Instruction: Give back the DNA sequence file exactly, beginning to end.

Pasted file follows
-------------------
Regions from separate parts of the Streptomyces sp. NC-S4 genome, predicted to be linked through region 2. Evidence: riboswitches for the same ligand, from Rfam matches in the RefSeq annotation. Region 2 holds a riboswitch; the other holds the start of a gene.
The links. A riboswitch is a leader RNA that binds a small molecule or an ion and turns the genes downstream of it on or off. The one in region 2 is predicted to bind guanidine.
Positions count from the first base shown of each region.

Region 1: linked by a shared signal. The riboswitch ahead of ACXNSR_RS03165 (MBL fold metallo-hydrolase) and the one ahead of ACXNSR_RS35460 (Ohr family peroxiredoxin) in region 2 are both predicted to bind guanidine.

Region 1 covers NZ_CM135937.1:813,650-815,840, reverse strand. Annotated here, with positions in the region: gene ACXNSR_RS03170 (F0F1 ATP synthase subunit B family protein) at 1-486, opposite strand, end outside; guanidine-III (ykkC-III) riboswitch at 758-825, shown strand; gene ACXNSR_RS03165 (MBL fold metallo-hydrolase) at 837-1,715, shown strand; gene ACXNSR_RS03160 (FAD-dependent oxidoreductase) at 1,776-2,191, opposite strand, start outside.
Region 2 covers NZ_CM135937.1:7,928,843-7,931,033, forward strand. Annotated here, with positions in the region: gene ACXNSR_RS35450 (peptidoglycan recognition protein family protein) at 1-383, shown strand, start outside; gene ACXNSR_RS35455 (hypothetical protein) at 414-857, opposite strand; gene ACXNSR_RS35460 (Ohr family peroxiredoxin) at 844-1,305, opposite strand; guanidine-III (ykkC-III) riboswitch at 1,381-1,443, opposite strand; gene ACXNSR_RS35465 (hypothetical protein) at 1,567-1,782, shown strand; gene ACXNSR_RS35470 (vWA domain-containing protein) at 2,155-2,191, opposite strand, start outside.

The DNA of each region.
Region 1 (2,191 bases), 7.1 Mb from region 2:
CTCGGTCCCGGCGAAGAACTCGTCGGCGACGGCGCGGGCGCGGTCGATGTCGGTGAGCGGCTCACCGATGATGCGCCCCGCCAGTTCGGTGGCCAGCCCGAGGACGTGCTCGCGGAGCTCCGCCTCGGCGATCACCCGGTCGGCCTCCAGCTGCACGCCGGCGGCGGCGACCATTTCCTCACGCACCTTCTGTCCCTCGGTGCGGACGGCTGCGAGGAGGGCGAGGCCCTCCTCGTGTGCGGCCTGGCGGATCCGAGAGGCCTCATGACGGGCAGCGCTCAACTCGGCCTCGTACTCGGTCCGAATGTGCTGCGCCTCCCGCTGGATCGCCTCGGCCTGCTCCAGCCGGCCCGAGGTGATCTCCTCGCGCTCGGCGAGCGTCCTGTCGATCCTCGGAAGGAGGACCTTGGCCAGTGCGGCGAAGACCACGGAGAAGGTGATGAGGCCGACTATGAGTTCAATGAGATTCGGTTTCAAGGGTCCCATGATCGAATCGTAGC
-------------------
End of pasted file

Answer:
Regions from separate parts of the Streptomyces sp. NC-S4 genome, predicted to be linked through region 2. Evidence: riboswitches for the same ligand, from Rfam matches in the RefSeq annotation. Region 2 holds a riboswitch; the other holds the start of a gene.
The links. A riboswitch is a leader RNA that binds a small molecule or an ion and turns the genes downstream of it on or off. The one in region 2 is predicted to bind guanidine.
Positions count from the first base shown of each region.

Region 1: linked by a shared signal. The riboswitch ahead of ACXNSR_RS03165 (MBL fold metallo-hydrolase) and the one ahead of ACXNSR_RS35460 (Ohr family peroxiredoxin) in region 2 are both predicted to bind guanidine.

Region 1 covers NZ_CM135937.1:813,650-815,840, reverse strand. Annotated here, with positions in the region: gene ACXNSR_RS03170 (F0F1 ATP synthase subunit B family protein) at 1-486, opposite strand, end outside; guanidine-III (ykkC-III) riboswitch at 758-825, shown strand; gene ACXNSR_RS03165 (MBL fold metallo-hydrolase) at 837-1,715, shown strand; gene ACXNSR_RS03160 (FAD-dependent oxidoreductase) at 1,776-2,191, opposite strand, start outside.
Region 2 covers NZ_CM135937.1:7,928,843-7,931,033, forward strand. Annotated here, with positions in the region: gene ACXNSR_RS35450 (peptidoglycan recognition protein family protein) at 1-383, shown strand, start outside; gene ACXNSR_RS35455 (hypothetical protein) at 414-857, opposite strand; gene ACXNSR_RS35460 (Ohr family peroxiredoxin) at 844-1,305, opposite strand; guanidine-III (ykkC-III) riboswitch at 1,381-1,443, opposite strand; gene ACXNSR_RS35465 (hypothetical protein) at 1,567-1,782, shown strand; gene ACXNSR_RS35470 (vWA domain-containing protein) at 2,155-2,191, opposite strand, start outside.

The DNA of each region.
Region 1 (2,191 bases), 7.1 Mb from region 2:
CTCGGTCCCGGCGAAGAACTCGTCGGCGACGGCGCGGGCGCGGTCGATGTCGGTGAGCGGCTCACCGATGATGCGCCCCGCCAGTTCGGTGGCCAGCCCGAGGACGTGCTCGCGGAGCTCCGCCTCGGCGATCACCCGGTCGGCCTCCAGCTGCACGCCGGCGGCGGCGACCATTTCCTCACGCACCTTCTGTCCCTCGGTGCGGACGGCTGCGAGGAGGGCGAGGCCCTCCTCGTGTGCGGCCTGGCGGATCCGAGAGGCCTCATGACGGGCAGCGCTCAACTCGGCCTCGTACTCGGTCCGAATGTGCTGCGCCTCCCGCTGGATCGCCTCGGCCTGCTCCAGCCGGCCCGAGGTGATCTCCTCGCGCTCGGCGAGCGTCCTGTCGATCCTCGGAAGGAGGACCTTGGCCAGTGCGGCGAAGACCACGGAGAAGGTGATGAGGCCGACTATGAGTTCAATGAGATTCGGTTTCAAGGGTCCCATGATCGAATCGTAGC